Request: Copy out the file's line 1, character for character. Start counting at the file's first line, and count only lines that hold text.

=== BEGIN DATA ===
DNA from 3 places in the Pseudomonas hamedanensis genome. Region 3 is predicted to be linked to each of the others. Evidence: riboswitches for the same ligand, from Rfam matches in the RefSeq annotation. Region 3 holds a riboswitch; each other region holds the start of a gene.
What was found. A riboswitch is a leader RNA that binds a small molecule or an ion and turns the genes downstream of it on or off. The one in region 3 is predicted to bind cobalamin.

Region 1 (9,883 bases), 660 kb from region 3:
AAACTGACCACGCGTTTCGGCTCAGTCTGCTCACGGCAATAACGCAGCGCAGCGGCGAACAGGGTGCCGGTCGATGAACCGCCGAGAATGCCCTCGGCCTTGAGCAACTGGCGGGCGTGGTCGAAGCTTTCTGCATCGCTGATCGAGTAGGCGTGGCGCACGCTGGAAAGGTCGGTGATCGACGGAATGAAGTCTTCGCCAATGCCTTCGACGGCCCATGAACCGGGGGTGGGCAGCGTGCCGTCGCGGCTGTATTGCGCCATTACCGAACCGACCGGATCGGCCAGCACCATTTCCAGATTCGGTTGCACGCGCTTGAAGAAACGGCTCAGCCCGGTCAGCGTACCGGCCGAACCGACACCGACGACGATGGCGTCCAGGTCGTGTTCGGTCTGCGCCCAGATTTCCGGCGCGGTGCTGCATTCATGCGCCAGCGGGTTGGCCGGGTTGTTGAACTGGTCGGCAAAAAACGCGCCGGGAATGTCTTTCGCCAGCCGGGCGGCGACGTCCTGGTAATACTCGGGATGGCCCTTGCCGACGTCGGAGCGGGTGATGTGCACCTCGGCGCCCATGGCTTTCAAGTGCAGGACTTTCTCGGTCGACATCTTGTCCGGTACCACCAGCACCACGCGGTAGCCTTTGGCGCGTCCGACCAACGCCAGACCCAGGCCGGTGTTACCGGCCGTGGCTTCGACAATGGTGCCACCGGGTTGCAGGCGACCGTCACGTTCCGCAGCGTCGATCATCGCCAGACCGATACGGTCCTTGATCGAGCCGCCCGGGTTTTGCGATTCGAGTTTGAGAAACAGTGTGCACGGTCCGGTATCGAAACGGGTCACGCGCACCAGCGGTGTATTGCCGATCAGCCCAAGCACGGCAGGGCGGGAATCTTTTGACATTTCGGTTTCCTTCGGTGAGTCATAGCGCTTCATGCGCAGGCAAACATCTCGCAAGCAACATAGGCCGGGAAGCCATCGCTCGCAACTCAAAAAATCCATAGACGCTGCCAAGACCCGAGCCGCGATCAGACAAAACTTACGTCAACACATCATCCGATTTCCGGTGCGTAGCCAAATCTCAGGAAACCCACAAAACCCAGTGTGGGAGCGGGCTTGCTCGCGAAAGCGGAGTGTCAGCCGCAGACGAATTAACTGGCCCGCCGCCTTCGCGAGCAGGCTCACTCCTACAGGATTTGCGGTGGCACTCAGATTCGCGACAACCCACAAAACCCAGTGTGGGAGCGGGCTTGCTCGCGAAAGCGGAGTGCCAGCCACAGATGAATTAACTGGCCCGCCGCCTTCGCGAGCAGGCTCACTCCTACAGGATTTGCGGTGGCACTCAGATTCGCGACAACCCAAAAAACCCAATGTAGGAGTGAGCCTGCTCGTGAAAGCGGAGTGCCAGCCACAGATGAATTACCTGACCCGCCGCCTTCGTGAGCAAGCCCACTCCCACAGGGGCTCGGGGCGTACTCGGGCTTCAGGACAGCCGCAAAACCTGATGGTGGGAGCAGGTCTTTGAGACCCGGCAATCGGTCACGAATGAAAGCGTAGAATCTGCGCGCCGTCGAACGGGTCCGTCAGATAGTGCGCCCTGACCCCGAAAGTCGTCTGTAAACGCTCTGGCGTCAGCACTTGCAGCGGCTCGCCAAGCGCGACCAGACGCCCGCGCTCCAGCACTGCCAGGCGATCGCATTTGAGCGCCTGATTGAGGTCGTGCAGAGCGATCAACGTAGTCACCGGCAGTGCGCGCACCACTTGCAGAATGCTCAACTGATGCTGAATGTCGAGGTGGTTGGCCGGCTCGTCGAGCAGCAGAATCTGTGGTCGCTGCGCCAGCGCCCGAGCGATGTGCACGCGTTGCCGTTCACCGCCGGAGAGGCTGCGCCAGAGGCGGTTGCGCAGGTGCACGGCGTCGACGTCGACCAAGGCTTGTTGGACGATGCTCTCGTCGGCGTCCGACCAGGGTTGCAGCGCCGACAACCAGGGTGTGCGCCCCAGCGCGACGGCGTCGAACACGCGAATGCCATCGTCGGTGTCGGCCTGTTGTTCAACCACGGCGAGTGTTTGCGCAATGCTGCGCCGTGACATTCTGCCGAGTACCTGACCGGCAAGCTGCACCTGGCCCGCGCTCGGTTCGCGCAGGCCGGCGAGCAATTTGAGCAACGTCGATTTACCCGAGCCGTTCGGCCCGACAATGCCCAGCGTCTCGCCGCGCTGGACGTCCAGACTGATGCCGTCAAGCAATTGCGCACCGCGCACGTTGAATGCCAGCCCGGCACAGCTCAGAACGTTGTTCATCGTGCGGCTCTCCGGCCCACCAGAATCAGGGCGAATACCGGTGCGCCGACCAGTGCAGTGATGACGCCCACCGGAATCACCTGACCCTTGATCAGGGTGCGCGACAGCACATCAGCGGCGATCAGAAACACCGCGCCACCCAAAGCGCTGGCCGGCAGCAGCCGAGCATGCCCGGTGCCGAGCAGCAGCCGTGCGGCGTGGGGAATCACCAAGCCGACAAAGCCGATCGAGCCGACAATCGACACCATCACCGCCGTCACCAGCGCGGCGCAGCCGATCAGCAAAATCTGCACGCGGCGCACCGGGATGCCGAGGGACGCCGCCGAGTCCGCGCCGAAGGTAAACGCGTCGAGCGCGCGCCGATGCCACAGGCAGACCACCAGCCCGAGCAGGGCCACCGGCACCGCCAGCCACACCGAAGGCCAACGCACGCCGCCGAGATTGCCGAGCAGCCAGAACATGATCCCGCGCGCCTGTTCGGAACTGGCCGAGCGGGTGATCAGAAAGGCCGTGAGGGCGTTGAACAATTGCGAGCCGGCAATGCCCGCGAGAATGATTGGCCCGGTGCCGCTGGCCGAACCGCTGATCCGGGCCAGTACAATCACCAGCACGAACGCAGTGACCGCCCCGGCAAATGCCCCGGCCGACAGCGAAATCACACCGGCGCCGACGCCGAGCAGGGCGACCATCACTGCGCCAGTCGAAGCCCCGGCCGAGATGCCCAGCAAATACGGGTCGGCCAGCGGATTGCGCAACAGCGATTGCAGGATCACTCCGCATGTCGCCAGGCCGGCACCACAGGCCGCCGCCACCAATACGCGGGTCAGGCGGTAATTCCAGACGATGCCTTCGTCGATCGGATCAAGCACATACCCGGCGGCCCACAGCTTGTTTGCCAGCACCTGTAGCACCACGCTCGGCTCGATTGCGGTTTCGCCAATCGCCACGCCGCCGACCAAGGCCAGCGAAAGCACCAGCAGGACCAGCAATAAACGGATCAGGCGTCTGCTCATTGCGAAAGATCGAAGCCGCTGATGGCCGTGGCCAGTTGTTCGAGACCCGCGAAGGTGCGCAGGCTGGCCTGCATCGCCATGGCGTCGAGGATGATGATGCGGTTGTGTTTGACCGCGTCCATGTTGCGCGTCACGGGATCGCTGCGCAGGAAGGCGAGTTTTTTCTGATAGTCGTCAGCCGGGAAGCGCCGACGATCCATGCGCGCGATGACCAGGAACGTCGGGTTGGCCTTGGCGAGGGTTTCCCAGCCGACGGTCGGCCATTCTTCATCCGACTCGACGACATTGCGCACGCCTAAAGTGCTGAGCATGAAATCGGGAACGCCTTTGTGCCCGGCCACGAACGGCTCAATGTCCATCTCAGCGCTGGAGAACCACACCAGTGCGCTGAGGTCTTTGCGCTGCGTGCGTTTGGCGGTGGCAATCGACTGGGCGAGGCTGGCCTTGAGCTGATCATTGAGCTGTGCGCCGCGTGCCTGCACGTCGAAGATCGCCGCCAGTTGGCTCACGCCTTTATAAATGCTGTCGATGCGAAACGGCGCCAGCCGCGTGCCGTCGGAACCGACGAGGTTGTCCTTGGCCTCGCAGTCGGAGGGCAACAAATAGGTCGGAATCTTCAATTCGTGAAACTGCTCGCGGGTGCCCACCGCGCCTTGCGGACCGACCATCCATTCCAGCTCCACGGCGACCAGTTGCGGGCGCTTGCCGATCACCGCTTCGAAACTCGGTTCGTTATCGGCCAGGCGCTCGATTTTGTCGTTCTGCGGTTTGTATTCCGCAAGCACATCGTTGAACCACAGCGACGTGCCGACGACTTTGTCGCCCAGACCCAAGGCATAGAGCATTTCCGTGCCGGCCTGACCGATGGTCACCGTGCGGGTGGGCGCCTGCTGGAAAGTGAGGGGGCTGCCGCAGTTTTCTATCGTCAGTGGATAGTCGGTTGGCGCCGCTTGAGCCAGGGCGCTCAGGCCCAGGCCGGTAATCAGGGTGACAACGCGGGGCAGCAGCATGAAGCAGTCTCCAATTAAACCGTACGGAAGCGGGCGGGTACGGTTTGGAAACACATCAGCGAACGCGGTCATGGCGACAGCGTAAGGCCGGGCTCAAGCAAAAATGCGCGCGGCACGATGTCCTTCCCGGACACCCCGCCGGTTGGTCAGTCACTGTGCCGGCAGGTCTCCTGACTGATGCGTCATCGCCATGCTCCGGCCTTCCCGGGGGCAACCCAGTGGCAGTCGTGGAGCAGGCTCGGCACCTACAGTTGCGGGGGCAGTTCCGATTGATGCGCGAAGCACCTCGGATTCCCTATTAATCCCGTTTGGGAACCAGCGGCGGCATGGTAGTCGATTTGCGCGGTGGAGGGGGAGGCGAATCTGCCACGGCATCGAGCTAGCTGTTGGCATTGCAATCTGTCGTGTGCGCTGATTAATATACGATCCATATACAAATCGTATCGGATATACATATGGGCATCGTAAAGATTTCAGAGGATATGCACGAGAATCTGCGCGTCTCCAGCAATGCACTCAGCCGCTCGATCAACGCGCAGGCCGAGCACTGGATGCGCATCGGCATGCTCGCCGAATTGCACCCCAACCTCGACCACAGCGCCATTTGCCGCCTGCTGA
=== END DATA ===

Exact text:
DNA from 3 places in the Pseudomonas hamedanensis genome. Region 3 is predicted to be linked to each of the others. Evidence: riboswitches for the same ligand, from Rfam matches in the RefSeq annotation. Region 3 holds a riboswitch; each other region holds the start of a gene.